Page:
As you might guess, this produces immediate effects that are highly addictive.
Why “Freebase” Cocaine?
Once the base of cocaine has been freed, stripping away the additive, what’s left is a form of the drug that is pure. In this solid, crystal form, cocaine has a low melting point, which makes it optimal for smoking.
Any time you smoke a substance, the effects will be more immediate than consuming it orally. This is also true with smoking freebase cocaine. A person desiring an immediate high would use a small pipe to inhale the reduced vapors of the drug.
What Happens When You Take “Freebase” Cocaine?
Once you inhale the vapors, the effects are felt within seconds. The rush, or surge of euphoria, follows lasting minutes. The rush is what gets people: it is intense, powerful, and short-lived.
After the quick rush comes the high, lasting about 30 minutes, and characterized by immense energy, sometimes clear focus, and hypersensitivity to light, sound, and touch. The come-down—the period following the high—lasts longer, is just as intense, and far less desirable.
When people “come down” off the high they may feel a number of extremes, such as the following:
These feelings are severe enough to make people not want to experience them again. Avoiding the awful come down and/or withdrawal can cause people to keep abusing cocaine, especially once they develop an addiction.
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Use of freebase cocaine can result in several long-term effects on health. Malnourishment can occur with lack of appetite, both from the effects of cocaine and from binges. During a binge, a person abusing cocaine may take several consecutive doses. This allows the person to maintain a continuous high.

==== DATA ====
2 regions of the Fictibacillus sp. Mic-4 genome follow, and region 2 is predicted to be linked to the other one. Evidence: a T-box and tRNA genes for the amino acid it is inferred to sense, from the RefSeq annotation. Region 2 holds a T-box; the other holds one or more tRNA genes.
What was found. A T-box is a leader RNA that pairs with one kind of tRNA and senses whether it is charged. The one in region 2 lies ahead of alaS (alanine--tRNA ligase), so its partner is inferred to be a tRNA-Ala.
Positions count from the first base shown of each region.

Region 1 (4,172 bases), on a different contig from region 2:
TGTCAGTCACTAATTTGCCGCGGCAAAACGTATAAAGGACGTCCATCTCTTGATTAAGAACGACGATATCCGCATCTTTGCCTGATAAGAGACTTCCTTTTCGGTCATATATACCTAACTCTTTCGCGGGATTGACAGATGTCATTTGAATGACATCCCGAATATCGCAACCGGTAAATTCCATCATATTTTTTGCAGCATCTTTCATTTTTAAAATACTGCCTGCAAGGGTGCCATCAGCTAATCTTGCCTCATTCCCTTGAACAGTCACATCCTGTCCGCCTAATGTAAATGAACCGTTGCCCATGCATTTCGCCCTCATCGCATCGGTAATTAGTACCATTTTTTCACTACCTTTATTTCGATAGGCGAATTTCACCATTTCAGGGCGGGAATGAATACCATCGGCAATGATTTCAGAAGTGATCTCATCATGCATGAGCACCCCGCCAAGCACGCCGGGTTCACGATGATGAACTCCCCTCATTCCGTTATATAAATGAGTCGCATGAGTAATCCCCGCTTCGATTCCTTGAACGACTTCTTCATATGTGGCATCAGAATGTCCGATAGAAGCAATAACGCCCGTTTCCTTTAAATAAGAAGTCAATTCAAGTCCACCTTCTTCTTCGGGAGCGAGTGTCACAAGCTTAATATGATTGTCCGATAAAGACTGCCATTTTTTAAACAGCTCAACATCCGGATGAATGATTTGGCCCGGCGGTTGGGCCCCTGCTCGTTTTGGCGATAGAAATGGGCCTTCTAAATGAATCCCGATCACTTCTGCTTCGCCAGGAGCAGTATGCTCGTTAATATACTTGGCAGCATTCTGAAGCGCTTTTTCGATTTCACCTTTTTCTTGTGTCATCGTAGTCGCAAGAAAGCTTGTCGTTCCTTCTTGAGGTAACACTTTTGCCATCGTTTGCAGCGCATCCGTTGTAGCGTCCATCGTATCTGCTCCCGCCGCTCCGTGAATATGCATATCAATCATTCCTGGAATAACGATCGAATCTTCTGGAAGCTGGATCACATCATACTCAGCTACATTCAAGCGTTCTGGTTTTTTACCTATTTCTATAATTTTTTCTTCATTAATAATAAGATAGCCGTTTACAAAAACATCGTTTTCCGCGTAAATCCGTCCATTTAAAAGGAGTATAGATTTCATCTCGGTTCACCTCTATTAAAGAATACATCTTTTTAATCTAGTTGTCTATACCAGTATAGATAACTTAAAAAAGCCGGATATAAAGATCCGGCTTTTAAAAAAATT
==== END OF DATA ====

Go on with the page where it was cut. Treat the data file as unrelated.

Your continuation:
But binges can be dangerous due to the risk of overdose from an increased amount of cocaine in the body during a short period of time. In addition, cocaine use can cause someone to be irritable and restless, or even extremely paranoid.
Paranoia may be one of the more severe results of cocaine use. It occurs especially after binges and may be responsible for resulting hallucinations and delusions. Years of prolonged use can also damage nerves, affecting movement, and may even lead to Parkinson’s disease.
What Happens When You Become Addicted?
When you continually use an addictive substance, you increase the risk of developing an addiction. Freebase cocaine is highly addictive, and abusing it is dangerous. The National Institute on Drug Abuse (NIDA) explains, “repeated use of cocaine can cause long-term changes in the brain’s reward circuit and other brain systems, which may lead to addiction.”
Addiction changes the way a person’s brain responds to feelings of pleasure (reward). Abusing freebase cocaine leads to an excess buildup in the brain of the chemical dopamine. The brain eventually adapts to this change, no longer responding to the drug’s effects.
Because the brain so enjoyed the first and any subsequent rush feelings associated with use, it craves that feeling. Cravings can become so intense that they disrupt your daily functioning. Life with addiction becomes all about seeking a way to fulfill and ease the cravings.